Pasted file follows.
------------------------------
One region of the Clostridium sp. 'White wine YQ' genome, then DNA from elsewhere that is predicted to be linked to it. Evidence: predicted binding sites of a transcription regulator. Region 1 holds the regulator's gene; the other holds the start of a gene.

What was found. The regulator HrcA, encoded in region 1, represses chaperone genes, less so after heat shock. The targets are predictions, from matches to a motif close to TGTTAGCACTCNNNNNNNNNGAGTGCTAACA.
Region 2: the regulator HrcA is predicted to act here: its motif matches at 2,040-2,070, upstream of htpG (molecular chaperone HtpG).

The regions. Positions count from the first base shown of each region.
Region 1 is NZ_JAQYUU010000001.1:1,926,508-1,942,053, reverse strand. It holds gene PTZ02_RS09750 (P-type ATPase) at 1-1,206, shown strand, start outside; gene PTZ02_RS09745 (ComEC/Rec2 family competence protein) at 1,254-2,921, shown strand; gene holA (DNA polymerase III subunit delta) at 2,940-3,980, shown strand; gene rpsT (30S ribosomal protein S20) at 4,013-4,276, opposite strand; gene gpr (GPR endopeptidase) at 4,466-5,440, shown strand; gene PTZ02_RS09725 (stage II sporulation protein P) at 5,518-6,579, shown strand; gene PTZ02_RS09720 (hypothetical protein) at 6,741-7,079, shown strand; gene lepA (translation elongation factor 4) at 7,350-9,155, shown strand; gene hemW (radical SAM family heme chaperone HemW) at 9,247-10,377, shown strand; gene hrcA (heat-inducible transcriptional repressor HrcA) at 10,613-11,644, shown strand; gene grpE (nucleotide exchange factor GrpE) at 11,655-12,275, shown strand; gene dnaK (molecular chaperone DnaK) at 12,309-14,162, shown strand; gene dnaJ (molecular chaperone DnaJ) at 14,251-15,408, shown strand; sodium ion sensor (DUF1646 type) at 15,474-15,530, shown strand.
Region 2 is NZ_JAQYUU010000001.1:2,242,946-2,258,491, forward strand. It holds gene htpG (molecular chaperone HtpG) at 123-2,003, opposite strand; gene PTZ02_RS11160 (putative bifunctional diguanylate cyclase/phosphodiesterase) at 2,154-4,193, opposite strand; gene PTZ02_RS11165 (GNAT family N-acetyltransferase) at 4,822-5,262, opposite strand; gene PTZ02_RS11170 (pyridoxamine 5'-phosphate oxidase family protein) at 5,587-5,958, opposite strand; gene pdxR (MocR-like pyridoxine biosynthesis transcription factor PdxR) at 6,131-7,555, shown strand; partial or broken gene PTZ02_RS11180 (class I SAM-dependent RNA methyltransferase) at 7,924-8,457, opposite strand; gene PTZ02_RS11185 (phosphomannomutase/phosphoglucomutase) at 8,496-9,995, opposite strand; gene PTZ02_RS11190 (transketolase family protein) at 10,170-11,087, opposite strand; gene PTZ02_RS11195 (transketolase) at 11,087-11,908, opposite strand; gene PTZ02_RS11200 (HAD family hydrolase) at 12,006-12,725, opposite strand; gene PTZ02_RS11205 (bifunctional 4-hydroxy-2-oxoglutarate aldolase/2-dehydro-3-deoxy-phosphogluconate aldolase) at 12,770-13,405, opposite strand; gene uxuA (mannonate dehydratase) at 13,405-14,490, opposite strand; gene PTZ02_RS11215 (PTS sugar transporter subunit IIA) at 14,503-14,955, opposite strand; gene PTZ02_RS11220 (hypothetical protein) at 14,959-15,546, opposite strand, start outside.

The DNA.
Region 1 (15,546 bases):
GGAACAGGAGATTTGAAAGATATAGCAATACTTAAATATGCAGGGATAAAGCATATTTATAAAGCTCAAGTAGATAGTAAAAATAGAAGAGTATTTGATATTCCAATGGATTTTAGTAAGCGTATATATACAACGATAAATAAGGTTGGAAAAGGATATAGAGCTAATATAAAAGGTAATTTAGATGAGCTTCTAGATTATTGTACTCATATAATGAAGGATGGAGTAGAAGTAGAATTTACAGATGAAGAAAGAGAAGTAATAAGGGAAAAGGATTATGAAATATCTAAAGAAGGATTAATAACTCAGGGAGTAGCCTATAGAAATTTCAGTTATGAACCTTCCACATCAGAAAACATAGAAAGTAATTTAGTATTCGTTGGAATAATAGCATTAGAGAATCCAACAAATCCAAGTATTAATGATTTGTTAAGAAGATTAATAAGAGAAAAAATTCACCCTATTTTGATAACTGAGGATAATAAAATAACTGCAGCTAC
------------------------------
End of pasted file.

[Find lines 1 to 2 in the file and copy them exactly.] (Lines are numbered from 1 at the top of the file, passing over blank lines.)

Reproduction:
One region of the Clostridium sp. 'White wine YQ' genome, then DNA from elsewhere that is predicted to be linked to it. Evidence: predicted binding sites of a transcription regulator. Region 1 holds the regulator's gene; the other holds the start of a gene.

What was found. The regulator HrcA, encoded in region 1, represses chaperone genes, less so after heat shock. The targets are predictions, from matches to a motif close to TGTTAGCACTCNNNNNNNNNGAGTGCTAACA.